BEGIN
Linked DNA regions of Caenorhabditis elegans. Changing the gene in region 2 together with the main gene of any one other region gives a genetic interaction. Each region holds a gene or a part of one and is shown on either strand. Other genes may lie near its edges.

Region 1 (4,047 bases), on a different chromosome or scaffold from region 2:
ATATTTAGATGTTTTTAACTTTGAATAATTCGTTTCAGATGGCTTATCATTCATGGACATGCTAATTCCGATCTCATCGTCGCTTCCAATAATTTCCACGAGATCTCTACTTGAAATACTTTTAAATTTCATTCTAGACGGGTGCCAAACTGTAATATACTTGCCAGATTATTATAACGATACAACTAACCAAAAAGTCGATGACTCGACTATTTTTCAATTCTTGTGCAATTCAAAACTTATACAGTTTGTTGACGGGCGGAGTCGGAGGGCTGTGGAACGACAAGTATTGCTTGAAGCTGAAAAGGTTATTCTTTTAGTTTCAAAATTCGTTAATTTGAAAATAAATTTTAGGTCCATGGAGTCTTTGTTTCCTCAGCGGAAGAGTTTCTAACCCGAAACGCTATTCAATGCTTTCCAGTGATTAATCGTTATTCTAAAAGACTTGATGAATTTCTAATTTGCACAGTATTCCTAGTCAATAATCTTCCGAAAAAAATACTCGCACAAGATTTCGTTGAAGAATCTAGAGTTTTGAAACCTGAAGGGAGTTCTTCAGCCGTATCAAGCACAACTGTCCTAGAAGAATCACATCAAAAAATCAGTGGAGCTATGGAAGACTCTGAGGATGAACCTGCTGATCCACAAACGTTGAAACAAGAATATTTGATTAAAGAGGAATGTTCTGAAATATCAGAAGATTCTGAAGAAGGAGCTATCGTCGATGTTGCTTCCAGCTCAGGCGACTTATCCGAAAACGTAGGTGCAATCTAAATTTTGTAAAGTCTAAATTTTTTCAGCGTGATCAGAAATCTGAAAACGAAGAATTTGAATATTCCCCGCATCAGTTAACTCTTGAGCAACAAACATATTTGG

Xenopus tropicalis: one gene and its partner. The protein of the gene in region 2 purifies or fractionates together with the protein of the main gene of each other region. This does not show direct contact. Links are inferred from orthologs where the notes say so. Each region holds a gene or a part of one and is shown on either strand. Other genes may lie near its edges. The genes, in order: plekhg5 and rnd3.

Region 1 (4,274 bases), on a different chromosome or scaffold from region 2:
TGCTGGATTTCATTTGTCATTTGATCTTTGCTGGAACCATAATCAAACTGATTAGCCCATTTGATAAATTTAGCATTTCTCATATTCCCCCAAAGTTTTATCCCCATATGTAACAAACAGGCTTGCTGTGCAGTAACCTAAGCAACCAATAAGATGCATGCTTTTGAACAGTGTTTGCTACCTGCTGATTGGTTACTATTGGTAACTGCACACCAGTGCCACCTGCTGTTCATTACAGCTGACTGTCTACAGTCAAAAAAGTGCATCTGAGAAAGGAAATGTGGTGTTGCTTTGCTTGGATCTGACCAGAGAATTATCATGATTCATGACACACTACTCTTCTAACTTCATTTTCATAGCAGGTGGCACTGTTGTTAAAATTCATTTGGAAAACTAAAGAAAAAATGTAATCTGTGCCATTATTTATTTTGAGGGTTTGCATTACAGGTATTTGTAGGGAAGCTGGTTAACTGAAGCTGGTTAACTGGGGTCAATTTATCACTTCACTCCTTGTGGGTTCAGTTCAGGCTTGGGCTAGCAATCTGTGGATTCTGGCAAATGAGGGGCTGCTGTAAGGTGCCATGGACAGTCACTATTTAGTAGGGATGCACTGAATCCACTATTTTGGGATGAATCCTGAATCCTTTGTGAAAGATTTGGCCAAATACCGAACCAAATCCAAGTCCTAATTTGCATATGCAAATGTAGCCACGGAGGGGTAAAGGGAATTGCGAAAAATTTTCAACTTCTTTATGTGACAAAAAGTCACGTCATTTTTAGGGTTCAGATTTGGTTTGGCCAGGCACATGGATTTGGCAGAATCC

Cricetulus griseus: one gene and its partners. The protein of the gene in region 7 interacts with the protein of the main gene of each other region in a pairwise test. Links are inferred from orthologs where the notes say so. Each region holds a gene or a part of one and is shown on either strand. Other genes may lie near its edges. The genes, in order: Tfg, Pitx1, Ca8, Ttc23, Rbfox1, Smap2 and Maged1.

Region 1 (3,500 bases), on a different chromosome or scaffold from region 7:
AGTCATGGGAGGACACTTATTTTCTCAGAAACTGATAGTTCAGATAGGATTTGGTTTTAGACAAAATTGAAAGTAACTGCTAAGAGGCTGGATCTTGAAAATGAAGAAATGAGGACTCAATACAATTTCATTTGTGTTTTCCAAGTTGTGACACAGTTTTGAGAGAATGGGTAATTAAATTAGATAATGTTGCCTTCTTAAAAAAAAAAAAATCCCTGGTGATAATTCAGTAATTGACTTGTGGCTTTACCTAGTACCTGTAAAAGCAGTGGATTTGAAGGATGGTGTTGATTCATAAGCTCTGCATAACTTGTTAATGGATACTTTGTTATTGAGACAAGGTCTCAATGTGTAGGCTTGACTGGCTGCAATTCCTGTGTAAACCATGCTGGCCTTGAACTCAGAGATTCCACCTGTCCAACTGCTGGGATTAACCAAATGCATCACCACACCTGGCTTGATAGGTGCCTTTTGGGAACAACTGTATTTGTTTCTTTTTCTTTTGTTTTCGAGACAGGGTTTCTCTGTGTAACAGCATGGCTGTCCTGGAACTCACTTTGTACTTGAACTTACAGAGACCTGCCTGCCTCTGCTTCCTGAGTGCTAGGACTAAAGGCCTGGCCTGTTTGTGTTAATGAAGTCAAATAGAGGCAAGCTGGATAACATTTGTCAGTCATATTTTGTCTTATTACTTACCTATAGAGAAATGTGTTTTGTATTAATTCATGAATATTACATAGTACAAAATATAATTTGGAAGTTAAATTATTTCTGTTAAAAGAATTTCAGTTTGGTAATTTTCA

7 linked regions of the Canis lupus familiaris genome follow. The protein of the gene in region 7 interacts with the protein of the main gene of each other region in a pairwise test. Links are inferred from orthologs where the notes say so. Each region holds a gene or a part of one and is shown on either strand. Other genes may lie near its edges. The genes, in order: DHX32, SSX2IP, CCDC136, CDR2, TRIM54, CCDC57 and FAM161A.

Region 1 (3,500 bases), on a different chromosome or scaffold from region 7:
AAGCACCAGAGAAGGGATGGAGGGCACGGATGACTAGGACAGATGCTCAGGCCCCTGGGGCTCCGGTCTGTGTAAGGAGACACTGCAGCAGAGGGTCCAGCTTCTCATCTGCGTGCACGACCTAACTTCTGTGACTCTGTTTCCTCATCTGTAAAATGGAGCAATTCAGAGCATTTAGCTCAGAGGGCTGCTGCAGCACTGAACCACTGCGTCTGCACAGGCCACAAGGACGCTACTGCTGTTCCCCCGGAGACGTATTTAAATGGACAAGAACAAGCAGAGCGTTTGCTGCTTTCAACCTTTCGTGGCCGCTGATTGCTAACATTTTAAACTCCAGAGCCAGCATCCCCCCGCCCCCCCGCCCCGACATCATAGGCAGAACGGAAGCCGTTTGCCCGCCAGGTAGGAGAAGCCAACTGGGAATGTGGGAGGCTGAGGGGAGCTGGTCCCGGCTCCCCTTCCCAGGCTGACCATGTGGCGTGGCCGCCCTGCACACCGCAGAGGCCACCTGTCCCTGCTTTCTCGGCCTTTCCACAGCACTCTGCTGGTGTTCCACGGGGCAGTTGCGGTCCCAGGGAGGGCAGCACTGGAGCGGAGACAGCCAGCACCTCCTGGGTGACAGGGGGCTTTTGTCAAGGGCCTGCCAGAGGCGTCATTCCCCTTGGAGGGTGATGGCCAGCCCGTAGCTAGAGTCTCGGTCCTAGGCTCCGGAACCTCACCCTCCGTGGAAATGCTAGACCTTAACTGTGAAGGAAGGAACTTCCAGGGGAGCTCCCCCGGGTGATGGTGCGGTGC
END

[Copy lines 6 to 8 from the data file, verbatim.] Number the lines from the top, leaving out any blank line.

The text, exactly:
TGCTGGATTTCATTTGTCATTTGATCTTTGCTGGAACCATAATCAAACTGATTAGCCCATTTGATAAATTTAGCATTTCTCATATTCCCCCAAAGTTTTATCCCCATATGTAACAAACAGGCTTGCTGTGCAGTAACCTAAGCAACCAATAAGATGCATGCTTTTGAACAGTGTTTGCTACCTGCTGATTGGTTACTATTGGTAACTGCACACCAGTGCCACCTGCTGTTCATTACAGCTGACTGTCTACAGTCAAAAAAGTGCATCTGAGAAAGGAAATGTGGTGTTGCTTTGCTTGGATCTGACCAGAGAATTATCATGATTCATGACACACTACTCTTCTAACTTCATTTTCATAGCAGGTGGCACTGTTGTTAAAATTCATTTGGAAAACTAAAGAAAAAATGTAATCTGTGCCATTATTTATTTTGAGGGTTTGCATTACAGGTATTTGTAGGGAAGCTGGTTAACTGAAGCTGGTTAACTGGGGTCAATTTATCACTTCACTCCTTGTGGGTTCAGTTCAGGCTTGGGCTAGCAATCTGTGGATTCTGGCAAATGAGGGGCTGCTGTAAGGTGCCATGGACAGTCACTATTTAGTAGGGATGCACTGAATCCACTATTTTGGGATGAATCCTGAATCCTTTGTGAAAGATTTGGCCAAATACCGAACCAAATCCAAGTCCTAATTTGCATATGCAAATGTAGCCACGGAGGGGTAAAGGGAATTGCGAAAAATTTTCAACTTCTTTATGTGACAAAAAGTCACGTCATTTTTAGGGTTCAGATTTGGTTTGGCCAGGCACATGGATTTGGCAGAATCC

Cricetulus griseus: one gene and its partners. The protein of the gene in region 7 interacts with the protein of the main gene of each other region in a pairwise test. Links are inferred from orthologs where the notes say so. Each region holds a gene or a part of one and is shown on either strand. Other genes may lie near its edges. The genes, in order: Tfg, Pitx1, Ca8, Ttc23, Rbfox1, Smap2 and Maged1.

Region 1 (3,500 bases), on a different chromosome or scaffold from region 7: